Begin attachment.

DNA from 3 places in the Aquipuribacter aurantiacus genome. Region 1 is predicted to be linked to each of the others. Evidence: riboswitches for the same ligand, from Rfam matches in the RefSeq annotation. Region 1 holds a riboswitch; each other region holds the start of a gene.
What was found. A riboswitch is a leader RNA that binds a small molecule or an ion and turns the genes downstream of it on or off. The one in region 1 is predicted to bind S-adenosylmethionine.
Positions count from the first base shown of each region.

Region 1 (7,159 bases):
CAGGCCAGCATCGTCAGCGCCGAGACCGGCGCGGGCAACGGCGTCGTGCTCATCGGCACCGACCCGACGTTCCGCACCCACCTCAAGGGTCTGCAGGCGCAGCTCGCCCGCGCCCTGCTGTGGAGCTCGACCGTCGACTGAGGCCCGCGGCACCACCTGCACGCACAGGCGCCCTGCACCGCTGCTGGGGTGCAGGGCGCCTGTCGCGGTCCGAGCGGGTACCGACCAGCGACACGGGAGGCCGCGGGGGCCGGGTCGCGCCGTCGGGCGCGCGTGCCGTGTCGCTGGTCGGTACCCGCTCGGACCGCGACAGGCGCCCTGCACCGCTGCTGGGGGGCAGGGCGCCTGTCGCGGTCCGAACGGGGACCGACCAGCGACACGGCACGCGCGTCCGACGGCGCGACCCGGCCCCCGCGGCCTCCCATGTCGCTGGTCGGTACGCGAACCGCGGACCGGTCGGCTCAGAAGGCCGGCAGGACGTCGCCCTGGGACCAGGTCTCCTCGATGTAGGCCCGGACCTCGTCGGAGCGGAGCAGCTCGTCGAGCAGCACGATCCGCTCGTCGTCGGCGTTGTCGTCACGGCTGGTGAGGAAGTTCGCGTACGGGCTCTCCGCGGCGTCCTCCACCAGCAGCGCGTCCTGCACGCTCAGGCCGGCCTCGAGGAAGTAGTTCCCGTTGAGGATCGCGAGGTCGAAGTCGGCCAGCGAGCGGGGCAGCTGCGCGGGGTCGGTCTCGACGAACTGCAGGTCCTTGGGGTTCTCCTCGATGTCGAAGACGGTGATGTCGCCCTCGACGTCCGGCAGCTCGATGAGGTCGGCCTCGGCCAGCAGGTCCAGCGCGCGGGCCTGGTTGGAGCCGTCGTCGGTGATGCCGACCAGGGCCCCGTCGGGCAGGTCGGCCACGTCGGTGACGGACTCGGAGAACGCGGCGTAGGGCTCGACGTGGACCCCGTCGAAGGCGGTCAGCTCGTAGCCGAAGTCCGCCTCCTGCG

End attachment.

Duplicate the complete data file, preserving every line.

DNA from 3 places in the Aquipuribacter aurantiacus genome. Region 1 is predicted to be linked to each of the others. Evidence: riboswitches for the same ligand, from Rfam matches in the RefSeq annotation. Region 1 holds a riboswitch; each other region holds the start of a gene.
What was found. A riboswitch is a leader RNA that binds a small molecule or an ion and turns the genes downstream of it on or off. The one in region 1 is predicted to bind S-adenosylmethionine.
Positions count from the first base shown of each region.

Region 1 (7,159 bases):
CAGGCCAGCATCGTCAGCGCCGAGACCGGCGCGGGCAACGGCGTCGTGCTCATCGGCACCGACCCGACGTTCCGCACCCACCTCAAGGGTCTGCAGGCGCAGCTCGCCCGCGCCCTGCTGTGGAGCTCGACCGTCGACTGAGGCCCGCGGCACCACCTGCACGCACAGGCGCCCTGCACCGCTGCTGGGGTGCAGGGCGCCTGTCGCGGTCCGAGCGGGTACCGACCAGCGACACGGGAGGCCGCGGGGGCCGGGTCGCGCCGTCGGGCGCGCGTGCCGTGTCGCTGGTCGGTACCCGCTCGGACCGCGACAGGCGCCCTGCACCGCTGCTGGGGGGCAGGGCGCCTGTCGCGGTCCGAACGGGGACCGACCAGCGACACGGCACGCGCGTCCGACGGCGCGACCCGGCCCCCGCGGCCTCCCATGTCGCTGGTCGGTACGCGAACCGCGGACCGGTCGGCTCAGAAGGCCGGCAGGACGTCGCCCTGGGACCAGGTCTCCTCGATGTAGGCCCGGACCTCGTCGGAGCGGAGCAGCTCGTCGAGCAGCACGATCCGCTCGTCGTCGGCGTTGTCGTCACGGCTGGTGAGGAAGTTCGCGTACGGGCTCTCCGCGGCGTCCTCCACCAGCAGCGCGTCCTGCACGCTCAGGCCGGCCTCGAGGAAGTAGTTCCCGTTGAGGATCGCGAGGTCGAAGTCGGCCAGCGAGCGGGGCAGCTGCGCGGGGTCGGTCTCGACGAACTGCAGGTCCTTGGGGTTCTCCTCGATGTCGAAGACGGTGATGTCGCCCTCGACGTCCGGCAGCTCGATGAGGTCGGCCTCGGCCAGCAGGTCCAGCGCGCGGGCCTGGTTGGAGCCGTCGTCGGTGATGCCGACCAGGGCCCCGTCGGGCAGGTCGGCCACGTCGGTGACGGACTCGGAGAACGCGGCGTAGGGCTCGACGTGGACCCCGTCGAAGGCGGTCAGCTCGTAGCCGAAGTCCGCCTCCTGCG